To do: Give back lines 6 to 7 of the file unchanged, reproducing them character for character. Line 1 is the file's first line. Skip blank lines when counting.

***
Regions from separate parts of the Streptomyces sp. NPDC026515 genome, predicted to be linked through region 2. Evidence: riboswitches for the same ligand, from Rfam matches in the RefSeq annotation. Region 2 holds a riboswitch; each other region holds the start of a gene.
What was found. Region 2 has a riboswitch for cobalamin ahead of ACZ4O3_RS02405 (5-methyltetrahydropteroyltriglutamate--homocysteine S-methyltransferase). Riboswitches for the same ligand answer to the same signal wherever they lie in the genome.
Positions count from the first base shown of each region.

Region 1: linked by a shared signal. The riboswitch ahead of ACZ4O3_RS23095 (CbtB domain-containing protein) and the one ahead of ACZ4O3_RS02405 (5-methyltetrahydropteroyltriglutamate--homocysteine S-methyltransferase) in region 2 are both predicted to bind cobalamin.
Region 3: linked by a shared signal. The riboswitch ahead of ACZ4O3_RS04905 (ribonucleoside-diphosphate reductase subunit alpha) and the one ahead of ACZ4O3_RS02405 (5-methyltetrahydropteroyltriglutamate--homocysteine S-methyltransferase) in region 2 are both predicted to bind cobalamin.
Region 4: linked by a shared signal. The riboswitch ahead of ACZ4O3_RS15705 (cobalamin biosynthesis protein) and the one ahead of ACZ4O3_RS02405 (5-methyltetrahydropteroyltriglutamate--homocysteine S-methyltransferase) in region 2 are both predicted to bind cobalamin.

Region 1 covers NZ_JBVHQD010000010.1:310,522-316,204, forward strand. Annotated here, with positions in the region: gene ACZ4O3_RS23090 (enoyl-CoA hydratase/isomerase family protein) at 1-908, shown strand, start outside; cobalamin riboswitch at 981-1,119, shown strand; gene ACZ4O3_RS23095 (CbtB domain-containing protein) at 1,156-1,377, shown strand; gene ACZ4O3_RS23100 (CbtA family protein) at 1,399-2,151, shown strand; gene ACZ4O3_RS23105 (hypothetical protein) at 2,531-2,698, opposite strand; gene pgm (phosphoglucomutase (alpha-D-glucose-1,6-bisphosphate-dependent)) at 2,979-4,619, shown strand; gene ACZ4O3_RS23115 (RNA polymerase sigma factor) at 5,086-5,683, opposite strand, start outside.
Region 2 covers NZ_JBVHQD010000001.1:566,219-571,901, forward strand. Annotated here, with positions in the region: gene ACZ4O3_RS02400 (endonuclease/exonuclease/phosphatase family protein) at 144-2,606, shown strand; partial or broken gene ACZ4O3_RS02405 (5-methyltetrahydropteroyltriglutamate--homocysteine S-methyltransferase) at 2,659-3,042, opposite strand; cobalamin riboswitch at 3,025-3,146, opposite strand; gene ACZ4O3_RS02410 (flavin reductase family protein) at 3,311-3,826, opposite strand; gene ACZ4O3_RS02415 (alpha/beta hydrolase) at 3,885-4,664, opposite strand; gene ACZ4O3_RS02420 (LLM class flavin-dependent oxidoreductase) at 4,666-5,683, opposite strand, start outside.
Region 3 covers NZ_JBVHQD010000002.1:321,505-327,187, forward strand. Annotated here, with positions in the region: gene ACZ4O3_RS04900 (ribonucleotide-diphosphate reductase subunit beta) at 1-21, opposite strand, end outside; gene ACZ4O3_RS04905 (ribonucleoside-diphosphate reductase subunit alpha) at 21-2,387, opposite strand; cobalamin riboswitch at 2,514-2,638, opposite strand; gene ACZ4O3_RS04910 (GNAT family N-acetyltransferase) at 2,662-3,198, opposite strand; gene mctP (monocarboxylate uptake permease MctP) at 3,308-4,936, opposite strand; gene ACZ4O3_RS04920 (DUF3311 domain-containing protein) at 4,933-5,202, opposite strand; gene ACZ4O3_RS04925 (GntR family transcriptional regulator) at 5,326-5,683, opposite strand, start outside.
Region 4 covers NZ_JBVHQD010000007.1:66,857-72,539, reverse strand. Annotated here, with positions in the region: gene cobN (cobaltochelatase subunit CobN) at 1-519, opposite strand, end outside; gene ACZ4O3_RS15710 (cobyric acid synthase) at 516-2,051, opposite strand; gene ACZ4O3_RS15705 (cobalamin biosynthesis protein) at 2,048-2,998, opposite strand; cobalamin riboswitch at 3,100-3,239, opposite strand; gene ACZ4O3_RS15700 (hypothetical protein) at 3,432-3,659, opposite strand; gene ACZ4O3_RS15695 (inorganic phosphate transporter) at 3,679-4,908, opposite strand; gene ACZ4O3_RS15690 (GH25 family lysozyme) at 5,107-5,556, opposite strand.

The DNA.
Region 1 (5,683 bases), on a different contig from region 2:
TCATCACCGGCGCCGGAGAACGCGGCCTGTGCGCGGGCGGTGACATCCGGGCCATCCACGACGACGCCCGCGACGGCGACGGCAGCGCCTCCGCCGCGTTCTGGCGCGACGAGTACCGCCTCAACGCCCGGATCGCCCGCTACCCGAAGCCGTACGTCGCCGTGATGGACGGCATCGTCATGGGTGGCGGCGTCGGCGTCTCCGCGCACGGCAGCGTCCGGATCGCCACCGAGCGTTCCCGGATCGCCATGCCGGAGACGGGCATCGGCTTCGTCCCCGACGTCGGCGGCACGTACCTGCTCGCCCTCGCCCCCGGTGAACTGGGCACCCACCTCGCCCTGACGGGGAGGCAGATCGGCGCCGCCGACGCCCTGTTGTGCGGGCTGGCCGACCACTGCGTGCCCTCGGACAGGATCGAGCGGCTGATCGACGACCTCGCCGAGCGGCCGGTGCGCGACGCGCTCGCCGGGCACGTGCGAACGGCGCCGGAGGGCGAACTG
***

Region 4: linked by a shared signal. The riboswitch ahead of ACZ4O3_RS15705 (cobalamin biosynthesis protein) and the one ahead of ACZ4O3_RS02405 (5-methyltetrahydropteroyltriglutamate--homocysteine S-methyltransferase) in region 2 are both predicted to bind cobalamin.

Region 1 covers NZ_JBVHQD010000010.1:310,522-316,204, forward strand. Annotated here, with positions in the region: gene ACZ4O3_RS23090 (enoyl-CoA hydratase/isomerase family protein) at 1-908, shown strand, start outside; cobalamin riboswitch at 981-1,119, shown strand; gene ACZ4O3_RS23095 (CbtB domain-containing protein) at 1,156-1,377, shown strand; gene ACZ4O3_RS23100 (CbtA family protein) at 1,399-2,151, shown strand; gene ACZ4O3_RS23105 (hypothetical protein) at 2,531-2,698, opposite strand; gene pgm (phosphoglucomutase (alpha-D-glucose-1,6-bisphosphate-dependent)) at 2,979-4,619, shown strand; gene ACZ4O3_RS23115 (RNA polymerase sigma factor) at 5,086-5,683, opposite strand, start outside.